NASCAR rebuffed traditional conservative ideology in March 2015 when it condemned Indiana legislation that allowed individuals and companies to discriminate on religious grounds. That same year, it asked fans not to display the Confederate flag at NASCAR facilities or events, and later said it supported South Carolina’s then-Gov. Nikki Haley’s decision in July 2015 to remove the flag from state grounds after Dylann Roof, a white supremacist, killed nine black churchgoers in Charleston, S.C.

Attendance and viewership trends

Auto racing’s audience is shrinking. NASCAR's Cup Series had nearly 1.8 million fewer viewers last year (4 million) compared to 2013 (5.77 million), according to Nielsen. And while NASCAR stopped reporting event attendance numbers in 2013, a July 2017 analysis by Bloomberg of admission revenue as reported by International Speedway Corp., Speedway Motorsports Inc. and Dover Motorsports Inc. shows a decline in attendance beginning in 2009.

Meanwhile, the NBA’s attendance has been rising, with 21,997,412 people going to games during the 2016-17 regular season, a new record. That said, its television viewership dipped from an average of 1.4 million four years ago to 1.2 million per game, according to Nielsen.

Racing fans also tend to skew older than the NBA's fan base. According to Nielsen data, 57 percent of the audience for the 2017 NASCAR Cup Series were over the age of 55. Compare that to the 68 percent of the NBA's viewership in the 2016-17 season who were 54 or younger.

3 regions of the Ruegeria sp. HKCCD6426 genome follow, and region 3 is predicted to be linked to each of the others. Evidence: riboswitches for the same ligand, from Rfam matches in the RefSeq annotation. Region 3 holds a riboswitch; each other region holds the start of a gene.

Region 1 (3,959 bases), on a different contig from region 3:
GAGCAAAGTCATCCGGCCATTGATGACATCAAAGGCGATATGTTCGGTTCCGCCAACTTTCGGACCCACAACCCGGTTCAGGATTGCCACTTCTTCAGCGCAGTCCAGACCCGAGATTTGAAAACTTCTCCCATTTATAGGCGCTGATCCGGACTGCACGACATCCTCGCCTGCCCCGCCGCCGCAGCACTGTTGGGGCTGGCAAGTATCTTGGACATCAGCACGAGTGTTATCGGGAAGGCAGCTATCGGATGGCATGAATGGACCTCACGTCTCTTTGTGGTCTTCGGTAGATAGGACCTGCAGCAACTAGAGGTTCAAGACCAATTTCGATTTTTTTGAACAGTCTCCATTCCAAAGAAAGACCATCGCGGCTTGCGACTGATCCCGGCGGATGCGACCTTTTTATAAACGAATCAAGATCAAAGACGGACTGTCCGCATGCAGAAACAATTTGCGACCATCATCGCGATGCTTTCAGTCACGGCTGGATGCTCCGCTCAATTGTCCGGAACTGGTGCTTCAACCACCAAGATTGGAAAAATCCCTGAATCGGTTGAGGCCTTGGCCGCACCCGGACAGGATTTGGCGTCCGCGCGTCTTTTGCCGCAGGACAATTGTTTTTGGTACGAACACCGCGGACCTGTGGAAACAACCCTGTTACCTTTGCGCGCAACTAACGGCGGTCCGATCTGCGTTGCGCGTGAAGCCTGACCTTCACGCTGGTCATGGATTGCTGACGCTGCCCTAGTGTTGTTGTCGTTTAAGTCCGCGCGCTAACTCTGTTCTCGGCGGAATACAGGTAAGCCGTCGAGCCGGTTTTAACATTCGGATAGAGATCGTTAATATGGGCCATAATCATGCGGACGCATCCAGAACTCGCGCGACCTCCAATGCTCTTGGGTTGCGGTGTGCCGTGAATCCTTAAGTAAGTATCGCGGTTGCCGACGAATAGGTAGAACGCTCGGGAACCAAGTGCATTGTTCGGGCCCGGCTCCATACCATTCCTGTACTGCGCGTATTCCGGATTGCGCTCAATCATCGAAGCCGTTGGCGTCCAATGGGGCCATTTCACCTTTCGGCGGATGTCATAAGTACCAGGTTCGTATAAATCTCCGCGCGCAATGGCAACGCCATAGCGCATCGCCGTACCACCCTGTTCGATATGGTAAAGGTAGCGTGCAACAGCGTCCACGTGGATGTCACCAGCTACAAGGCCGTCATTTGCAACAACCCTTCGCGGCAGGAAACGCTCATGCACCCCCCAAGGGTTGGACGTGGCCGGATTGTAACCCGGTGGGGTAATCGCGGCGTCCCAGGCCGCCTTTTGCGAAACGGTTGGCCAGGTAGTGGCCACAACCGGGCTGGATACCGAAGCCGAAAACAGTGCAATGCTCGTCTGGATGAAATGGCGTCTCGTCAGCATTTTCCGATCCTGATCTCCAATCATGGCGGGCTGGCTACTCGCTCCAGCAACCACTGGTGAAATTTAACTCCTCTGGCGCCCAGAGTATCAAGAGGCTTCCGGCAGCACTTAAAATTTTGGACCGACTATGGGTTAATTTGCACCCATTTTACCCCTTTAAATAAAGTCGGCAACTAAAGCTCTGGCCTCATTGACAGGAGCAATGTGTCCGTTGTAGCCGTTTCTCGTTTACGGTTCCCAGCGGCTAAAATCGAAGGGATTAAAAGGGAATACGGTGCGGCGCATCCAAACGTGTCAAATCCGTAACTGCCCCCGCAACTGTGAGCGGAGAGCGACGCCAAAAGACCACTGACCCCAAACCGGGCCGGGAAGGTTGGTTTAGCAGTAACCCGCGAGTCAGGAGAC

NASCAR has made efforts to appeal to a wider audience. The NASCAR Drive for Diversity Program, for example, is designed to recruit more minority and female drivers. (Its 2017 full-time drivers were largely white and male.)

O’Grady said the association should invest in new, engaging technology that would bring in a younger fan base, citing as an example recent efforts from Major League Baseball, such as its data- and technology-heavy StatCast Player Tracking, to cater to a more youthful demographic.

“You always want to market downwards to get a younger audience and grow them into lifelong fans,” said O’Grady, but he added that because NASCAR is a family-oriented sport, “that’ll keep them just fine for many years to come.”

In the end, he said, “I don’t think either has much to worry about.”

Correction: A previous version of this story misstated the name of the National Basketball Association and the first fiscal year since 2005 in which three NASCAR tracks showed a decline in admission revenue.
Clarification: This story has been updated to clarify NASCAR team owners' opinions on national anthem protests.

A headshot photograph of Joanna Piacenza
Joanna Piacenza
Head of Industry Analysis

Joanna Piacenza leads Industry Analysis at Morning Consult. Prior to joining Morning Consult, she was an editor at the Public Religion Research Institute, conducting research at the intersection of religion, culture and public policy. Joanna graduated from the University of Wisconsin-Madison with a bachelor’s degree in journalism and mass communications and holds a master’s degree in religious studies from the University of Colorado Boulder. For speaking opportunities and booking requests, please email [email protected].